Blessings and Curses
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Published: 2003-10-01
Each affordable book in the Biblical Truth Simply Explained series examines a vital aspect of the Christian faith. The books are written by a variety of authors, all in a way that presents the message of the Bible clearly and simply. British editions of this series, published by Sovereign World, have sold more than a million copies in all.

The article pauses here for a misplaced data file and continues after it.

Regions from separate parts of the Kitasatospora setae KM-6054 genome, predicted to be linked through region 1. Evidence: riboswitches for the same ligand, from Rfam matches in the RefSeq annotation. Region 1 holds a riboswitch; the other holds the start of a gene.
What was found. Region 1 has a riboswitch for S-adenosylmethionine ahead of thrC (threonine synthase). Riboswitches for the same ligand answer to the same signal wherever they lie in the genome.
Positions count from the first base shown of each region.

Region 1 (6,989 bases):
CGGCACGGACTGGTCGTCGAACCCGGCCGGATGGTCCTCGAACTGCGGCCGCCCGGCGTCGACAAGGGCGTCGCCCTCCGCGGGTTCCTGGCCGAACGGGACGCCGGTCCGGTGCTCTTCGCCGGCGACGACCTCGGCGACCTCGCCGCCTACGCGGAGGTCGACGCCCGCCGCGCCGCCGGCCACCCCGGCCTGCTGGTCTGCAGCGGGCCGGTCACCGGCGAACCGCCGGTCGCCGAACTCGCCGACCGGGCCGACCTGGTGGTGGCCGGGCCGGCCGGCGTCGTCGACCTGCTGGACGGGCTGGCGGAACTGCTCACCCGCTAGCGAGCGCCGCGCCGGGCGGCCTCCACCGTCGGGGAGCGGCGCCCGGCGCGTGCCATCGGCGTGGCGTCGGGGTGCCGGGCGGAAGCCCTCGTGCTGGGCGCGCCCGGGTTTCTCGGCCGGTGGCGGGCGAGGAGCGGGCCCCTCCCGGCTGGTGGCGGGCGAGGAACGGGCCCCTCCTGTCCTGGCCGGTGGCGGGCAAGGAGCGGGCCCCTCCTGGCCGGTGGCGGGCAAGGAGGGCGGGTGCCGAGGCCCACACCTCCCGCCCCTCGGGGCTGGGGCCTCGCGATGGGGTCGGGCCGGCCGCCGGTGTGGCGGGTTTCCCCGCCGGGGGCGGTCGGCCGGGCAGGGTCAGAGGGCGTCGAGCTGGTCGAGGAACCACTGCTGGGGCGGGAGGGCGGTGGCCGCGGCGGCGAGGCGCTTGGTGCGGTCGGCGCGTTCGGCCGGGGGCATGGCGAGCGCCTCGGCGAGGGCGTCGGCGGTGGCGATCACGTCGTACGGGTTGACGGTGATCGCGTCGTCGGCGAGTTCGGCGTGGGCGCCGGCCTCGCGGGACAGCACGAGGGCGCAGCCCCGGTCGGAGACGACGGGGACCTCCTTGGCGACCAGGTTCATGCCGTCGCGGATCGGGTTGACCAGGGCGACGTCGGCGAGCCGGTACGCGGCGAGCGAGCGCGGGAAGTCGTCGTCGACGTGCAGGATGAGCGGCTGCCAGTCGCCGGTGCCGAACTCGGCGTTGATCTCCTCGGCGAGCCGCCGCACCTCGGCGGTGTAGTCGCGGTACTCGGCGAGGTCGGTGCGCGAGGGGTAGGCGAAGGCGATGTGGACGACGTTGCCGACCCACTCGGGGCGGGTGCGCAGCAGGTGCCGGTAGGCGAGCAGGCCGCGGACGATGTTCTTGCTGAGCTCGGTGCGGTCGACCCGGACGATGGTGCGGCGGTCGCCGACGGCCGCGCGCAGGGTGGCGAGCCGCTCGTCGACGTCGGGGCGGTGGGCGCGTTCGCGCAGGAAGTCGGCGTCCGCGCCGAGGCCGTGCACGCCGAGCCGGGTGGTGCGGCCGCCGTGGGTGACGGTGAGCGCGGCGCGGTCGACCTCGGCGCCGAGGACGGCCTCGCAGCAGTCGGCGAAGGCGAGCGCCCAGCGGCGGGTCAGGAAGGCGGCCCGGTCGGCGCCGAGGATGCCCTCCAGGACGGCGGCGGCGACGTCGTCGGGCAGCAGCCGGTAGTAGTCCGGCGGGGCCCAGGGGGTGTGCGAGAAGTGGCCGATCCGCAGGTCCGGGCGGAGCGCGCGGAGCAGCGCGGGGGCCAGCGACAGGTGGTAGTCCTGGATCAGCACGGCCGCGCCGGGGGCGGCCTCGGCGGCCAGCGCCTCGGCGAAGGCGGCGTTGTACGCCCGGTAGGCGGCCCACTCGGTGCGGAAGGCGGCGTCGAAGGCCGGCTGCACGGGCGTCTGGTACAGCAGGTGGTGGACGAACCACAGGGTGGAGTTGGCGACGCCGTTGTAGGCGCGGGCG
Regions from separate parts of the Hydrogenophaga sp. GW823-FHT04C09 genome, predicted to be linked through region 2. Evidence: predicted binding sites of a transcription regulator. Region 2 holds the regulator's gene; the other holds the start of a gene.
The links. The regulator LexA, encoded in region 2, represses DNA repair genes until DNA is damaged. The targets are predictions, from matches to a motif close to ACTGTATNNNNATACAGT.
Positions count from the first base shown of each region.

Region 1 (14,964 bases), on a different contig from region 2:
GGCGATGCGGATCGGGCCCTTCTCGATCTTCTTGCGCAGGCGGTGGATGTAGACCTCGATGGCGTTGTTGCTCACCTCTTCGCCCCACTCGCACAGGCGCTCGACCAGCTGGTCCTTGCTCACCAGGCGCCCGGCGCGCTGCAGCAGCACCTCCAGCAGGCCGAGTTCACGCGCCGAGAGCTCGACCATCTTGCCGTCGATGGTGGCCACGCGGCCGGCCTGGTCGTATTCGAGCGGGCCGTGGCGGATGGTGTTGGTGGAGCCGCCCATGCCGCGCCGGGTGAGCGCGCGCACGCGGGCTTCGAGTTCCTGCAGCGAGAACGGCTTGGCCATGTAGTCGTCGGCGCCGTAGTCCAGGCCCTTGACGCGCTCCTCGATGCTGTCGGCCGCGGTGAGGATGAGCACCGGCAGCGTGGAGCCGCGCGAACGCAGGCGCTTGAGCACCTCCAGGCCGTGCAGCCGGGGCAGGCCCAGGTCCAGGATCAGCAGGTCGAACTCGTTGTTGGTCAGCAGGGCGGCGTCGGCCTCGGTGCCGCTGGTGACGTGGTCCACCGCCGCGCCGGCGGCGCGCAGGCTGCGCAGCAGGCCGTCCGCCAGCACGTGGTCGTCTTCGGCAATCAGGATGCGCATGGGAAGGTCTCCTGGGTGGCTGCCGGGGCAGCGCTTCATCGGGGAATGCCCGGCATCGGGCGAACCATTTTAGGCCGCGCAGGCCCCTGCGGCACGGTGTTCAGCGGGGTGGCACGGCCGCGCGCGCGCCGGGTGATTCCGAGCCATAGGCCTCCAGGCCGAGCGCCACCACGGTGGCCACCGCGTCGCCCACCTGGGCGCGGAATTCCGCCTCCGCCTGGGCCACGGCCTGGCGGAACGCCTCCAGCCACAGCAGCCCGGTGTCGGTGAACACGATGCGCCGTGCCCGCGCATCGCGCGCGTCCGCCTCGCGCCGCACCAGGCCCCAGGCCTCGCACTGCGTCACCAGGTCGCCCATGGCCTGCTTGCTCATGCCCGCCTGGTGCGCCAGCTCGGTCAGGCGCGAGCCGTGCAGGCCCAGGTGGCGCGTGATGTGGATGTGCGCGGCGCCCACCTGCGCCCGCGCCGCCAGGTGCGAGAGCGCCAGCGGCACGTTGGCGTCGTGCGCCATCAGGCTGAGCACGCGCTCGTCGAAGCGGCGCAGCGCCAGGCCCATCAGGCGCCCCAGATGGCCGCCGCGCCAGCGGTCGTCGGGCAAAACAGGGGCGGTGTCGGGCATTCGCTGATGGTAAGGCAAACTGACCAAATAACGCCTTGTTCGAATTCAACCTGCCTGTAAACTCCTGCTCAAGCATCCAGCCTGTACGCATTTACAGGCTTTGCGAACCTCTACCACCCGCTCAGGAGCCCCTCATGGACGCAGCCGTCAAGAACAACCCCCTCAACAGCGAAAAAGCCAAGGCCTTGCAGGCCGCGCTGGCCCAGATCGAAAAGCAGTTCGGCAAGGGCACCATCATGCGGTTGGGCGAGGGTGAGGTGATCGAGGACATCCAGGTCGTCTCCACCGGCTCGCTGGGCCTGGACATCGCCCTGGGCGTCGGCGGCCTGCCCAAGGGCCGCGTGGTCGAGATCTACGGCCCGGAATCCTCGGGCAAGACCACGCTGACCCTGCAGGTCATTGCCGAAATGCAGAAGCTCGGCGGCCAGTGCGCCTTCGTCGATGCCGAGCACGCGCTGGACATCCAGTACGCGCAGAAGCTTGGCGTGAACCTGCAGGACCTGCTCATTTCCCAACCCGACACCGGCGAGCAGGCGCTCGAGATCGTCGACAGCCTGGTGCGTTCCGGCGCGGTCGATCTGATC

The central thesis of this book is that two forces are at work in every life: blessings and curses.  Obviously, one of these is beneficial and the other quite the opposite.  The author is systematic and biblical in his approach to the whole subjectHe exhaustively moves through the scriptures on the subject, especially of curses and their effects, but does he go too far?  He points unerringly to the cross work of Christ as that place where the curse was broken in that Christ was made a curse for us.  This being so, then Christ carried the curses in THE CURSE.  However, Derek Prince argues that this work of Christ must be resolutely applied by the Spirit into each life,and each believing heart must receive for themselves, and sometimes in particular ways when understanding is given that a curse has clung on and its power is yet operative in the life.  So much in this book is very good, alerting us as it does to the power of the spoken word both negative and positive.  It exposes the subtle operations of witchcraft in its various milder as well as overt forms and its intent as the tool of the devil to manipulate, intimidate and dominate lives. A section also helpfully deals with the power of  mild forms of witchcraft which can operate in the churches.  There are a good number of stories related in the book used to corroborate the fact that problems in some can be the result of generational curses which effect the succeeding generations.  It is possible to read this book in a one sided way. Almost two thirds of the book is dealing with the origin of curses, their various kinds and effects.  However, the remainder of the book systematically emphasizes ‘the divine exchange’.  Perhaps it is not possible to write a book of this nature without the problem being spelt out explicitly first before the antidote is expounded. Overall the book opens the eyes to some of satan’s devices.  It also challenges us as to the power of the tongue and its effects for good or ill.  Finally, it does set forth the Lord Jesus and His work as the liberating answer to mans need.  

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